Never knowingly undersolved.

Independent 6785/Virgilius

Posted by neildubya on July 15th, 2008


Easy, enjoyable and cleverly constructed puzzle from Virgilius with a theme explained in the three across answers in the middle of the grid, all of which are homophones of Ts. Every answer has at least one T in it and there are another 8 black Ts in the grid.

6 hidden in “TestamenT EXTracted”
9 ATTILA – not really 100% on this but I think “midst of battle” is ATTL, which gives ATT(I)L,A.
10 UN,TWIST – “Darnay’s a” is UN because Darnay is a French aristocrat in A Tale of Two Cities. TWIST is, of course, Oliver, from that other Dickens novel.
15 T,EASE – “temper” can mean a state of calm or self-control, which fits with EASE.
17 TEES – a tee is a pile of sand and a river but I’m still not sure how the clue actually works: “Piles of sand originally found in river”. Is it just a simple double def?
22 LI(TOT)ES – a rhetorical device which often negates the opposite for effect. E.g. “not a little angry”, meaning “furious”.
24 (TO TUNE)* – TENUTO. Had to guess this, although I’m sure I must have come across it before somewhere.
26 (TEST)* – STET, literally “let it stand” in Latin.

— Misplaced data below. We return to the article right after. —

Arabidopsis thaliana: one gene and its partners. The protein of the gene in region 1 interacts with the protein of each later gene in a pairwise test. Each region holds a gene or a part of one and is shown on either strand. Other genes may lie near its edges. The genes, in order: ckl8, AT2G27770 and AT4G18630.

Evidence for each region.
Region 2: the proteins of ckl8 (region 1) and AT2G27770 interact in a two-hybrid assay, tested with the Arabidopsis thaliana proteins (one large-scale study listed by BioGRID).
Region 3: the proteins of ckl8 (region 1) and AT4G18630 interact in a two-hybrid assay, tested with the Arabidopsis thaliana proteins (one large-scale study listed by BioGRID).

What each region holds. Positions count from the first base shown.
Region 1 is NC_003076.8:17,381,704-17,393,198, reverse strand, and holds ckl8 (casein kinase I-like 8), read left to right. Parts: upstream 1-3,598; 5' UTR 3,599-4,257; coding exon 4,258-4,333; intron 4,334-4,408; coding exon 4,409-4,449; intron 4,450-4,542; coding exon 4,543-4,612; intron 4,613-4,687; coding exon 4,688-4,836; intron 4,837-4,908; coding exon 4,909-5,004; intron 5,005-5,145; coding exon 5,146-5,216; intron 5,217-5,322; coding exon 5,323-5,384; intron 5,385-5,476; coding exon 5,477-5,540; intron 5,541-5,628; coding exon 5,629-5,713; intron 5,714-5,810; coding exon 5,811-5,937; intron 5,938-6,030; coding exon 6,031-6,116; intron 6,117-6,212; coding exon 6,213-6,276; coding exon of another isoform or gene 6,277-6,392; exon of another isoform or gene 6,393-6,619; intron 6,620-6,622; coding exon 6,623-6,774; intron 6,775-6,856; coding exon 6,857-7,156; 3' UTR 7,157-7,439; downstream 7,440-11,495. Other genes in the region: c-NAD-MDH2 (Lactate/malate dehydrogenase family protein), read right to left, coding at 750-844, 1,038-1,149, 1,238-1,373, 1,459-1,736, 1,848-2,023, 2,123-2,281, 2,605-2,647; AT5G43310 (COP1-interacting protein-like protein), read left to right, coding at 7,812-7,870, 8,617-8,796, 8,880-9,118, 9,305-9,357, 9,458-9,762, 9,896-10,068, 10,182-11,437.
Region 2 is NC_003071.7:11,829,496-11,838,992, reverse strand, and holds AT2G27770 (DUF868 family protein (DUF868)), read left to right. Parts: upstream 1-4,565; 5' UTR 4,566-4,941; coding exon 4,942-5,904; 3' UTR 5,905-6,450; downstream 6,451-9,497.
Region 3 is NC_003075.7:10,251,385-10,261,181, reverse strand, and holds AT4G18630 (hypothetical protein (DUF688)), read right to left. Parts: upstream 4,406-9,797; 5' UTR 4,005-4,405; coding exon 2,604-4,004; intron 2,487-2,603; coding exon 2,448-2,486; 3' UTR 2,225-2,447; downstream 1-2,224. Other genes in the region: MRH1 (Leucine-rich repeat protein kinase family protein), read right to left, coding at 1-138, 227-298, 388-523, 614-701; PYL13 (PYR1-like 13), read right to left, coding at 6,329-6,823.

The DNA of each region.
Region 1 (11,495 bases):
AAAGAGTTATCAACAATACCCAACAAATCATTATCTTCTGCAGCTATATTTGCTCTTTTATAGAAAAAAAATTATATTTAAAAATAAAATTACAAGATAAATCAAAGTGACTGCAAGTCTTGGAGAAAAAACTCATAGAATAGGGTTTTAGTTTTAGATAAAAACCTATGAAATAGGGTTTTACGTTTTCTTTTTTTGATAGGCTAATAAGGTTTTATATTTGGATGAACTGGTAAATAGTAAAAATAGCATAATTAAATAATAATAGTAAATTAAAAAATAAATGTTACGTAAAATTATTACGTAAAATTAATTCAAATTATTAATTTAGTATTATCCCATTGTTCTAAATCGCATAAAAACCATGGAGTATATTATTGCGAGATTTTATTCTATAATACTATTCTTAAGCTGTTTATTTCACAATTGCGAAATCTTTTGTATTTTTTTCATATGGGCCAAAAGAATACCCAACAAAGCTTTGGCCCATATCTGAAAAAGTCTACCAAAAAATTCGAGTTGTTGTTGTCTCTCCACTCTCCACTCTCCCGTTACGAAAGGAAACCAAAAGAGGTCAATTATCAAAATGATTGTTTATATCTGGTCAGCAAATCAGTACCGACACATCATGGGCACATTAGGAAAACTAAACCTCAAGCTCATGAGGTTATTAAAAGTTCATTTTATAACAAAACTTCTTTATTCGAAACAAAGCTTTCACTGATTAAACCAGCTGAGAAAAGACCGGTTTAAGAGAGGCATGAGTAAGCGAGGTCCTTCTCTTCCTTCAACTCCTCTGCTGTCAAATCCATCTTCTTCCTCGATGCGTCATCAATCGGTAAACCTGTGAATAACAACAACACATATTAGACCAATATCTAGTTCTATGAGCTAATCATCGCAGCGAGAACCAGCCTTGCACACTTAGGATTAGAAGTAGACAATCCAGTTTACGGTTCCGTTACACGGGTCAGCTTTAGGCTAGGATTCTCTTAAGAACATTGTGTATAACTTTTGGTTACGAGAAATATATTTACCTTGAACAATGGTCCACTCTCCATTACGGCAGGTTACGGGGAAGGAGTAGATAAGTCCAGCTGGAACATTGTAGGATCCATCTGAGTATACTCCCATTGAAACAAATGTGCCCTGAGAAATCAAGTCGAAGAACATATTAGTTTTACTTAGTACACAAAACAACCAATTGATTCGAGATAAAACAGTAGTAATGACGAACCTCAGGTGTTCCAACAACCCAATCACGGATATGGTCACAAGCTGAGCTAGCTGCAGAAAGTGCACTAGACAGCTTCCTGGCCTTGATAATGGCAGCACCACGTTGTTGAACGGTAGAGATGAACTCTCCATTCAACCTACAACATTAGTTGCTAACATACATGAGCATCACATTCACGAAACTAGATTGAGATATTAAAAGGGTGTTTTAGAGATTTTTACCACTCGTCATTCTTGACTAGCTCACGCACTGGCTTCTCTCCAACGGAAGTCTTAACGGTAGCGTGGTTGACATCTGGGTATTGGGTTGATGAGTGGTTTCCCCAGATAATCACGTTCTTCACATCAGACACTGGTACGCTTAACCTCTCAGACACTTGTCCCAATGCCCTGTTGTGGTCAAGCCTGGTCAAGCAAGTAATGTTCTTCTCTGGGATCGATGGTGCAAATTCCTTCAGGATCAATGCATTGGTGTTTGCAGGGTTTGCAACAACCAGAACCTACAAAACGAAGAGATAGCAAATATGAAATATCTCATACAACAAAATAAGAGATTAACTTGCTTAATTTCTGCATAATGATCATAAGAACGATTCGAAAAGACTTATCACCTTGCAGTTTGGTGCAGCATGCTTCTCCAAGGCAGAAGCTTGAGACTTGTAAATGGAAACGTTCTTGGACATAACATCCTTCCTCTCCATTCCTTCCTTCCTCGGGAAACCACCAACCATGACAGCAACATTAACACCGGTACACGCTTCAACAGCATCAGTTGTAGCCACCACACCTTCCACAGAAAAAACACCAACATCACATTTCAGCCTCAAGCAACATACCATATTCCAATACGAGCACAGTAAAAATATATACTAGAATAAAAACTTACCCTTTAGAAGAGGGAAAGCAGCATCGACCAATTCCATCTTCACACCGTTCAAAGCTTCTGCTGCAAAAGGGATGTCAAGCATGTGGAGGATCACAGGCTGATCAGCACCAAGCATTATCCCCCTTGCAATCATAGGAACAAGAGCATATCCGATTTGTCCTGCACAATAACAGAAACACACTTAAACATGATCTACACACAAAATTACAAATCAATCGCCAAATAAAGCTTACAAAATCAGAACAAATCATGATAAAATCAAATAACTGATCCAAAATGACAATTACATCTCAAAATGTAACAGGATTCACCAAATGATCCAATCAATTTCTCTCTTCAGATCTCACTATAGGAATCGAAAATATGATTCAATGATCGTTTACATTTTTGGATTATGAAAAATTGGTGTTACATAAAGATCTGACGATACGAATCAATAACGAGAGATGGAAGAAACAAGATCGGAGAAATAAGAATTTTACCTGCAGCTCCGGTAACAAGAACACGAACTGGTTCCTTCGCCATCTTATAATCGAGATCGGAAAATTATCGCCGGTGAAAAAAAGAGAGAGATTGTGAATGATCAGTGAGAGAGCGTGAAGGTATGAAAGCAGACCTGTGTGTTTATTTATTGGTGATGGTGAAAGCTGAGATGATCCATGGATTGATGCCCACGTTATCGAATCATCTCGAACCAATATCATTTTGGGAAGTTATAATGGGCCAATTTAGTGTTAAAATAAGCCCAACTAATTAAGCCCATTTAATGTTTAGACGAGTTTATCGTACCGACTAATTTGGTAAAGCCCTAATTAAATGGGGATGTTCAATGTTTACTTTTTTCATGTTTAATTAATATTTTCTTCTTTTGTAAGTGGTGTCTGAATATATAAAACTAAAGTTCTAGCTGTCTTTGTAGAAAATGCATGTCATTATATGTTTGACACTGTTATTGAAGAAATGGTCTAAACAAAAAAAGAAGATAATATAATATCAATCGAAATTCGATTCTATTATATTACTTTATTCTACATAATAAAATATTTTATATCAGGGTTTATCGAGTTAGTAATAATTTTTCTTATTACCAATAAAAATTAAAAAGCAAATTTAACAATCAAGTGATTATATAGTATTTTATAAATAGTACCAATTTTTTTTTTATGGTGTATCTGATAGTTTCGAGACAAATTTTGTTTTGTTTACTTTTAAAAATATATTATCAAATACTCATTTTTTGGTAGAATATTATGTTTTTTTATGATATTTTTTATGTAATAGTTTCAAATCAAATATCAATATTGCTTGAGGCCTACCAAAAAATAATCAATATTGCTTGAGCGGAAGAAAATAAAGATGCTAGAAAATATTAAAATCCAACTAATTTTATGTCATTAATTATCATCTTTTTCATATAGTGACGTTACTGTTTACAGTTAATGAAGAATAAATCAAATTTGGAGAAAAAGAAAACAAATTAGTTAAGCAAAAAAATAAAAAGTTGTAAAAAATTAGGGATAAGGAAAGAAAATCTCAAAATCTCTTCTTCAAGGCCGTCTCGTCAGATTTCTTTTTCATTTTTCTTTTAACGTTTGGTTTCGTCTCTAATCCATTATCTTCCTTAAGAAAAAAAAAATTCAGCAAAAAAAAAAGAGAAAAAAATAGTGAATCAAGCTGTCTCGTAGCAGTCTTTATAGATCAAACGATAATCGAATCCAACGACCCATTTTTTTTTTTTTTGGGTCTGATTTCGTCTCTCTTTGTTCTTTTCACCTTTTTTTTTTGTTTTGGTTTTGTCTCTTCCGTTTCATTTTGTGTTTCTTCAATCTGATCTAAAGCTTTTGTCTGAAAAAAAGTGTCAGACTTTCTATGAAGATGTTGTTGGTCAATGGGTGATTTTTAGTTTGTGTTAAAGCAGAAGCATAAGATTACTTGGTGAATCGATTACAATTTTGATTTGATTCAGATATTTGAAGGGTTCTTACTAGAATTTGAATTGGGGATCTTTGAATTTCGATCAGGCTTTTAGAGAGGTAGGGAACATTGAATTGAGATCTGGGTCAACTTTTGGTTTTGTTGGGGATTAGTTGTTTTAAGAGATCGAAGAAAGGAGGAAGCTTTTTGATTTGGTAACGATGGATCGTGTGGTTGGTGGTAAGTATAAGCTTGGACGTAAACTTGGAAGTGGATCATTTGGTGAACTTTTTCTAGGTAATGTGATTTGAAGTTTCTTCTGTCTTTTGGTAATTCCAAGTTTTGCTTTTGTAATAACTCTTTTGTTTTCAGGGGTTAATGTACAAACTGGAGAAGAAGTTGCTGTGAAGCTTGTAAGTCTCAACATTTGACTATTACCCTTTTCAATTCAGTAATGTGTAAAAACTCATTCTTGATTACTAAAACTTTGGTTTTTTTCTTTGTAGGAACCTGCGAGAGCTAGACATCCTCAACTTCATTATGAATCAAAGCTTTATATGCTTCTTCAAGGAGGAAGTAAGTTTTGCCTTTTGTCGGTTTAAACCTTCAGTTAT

3 STATER – a silver coin equivalent to 4 drachms.
4 A,TT,IRE – nice misleading use of “clobber”.
7 TRI[-p],TONS – the last one to go in, mainly because I had trouble working out what “make most of voyage” was all about.
8 hidden in “MexiCO ALTITude”
12 TO A(S)T
13 hidden in “evenT HE BEAT LESs”
20 (CO[-n]TETS)* – OCTETS.
22 LET,T – another word for Latvians I think.
23 STAT[-e]

7 Responses to “Independent 6785/Virgilius”

  1. rayfolwell says:

    Apart from the homophones of T, every answer had at least 2 T’s in it. I hadn’t spotted the T’s in the grid.

    Chambers has 11A hyphenated (3-3).

  2. nmsindy says:

    Yes, another great themed puzzle from Virgilius – I agree with you about ATTILA.

  3. Ali says:

    Classic stuff indeed. Didn’t we have a SEAS/SEIZE/SEES puzzle from Virgilius not long ago too?

  4. Geoff Moss says:

    “17 TEES – a tee is a pile of sand and a river but I’m still not sure how the clue actually works: “Piles of sand originally found in river”. Is it just a simple double def? ”

    Chambers and the on-line Collins and Oxford dictionaries define ‘tee’ as a (plastic or wooden) peg with a concave top etc. with no mention of sand. I am not a golf historian but I can imagine that the predecessor of the peg was a small pile of sand hence the ‘originally’ in the clue.

    Having just consulted my 25 year old COD, I find that ‘small pile of sand’ is included as part of the definition for ‘tee’. Perhaps someone could confirm that this is still in the current version. If it is then ‘originally’ is superfluous.

  5. petebiddlecombe says:

    Geoff: by the 1999 edition, COD had changed to “plastic peg” – which just reflects the fact that you won’t see many golfers using sand these days.

  6. Geoff Moss says:

    Thanks. That explains the need for ‘originally’.

  7. eimi says:

    Re: Tryout. Collins and Oxford both have the unhyphenated version. Where there are discrepancies between the dictionaries I use the Collins version, except with Beelzebub puzzles where use of Chambers is recommended.

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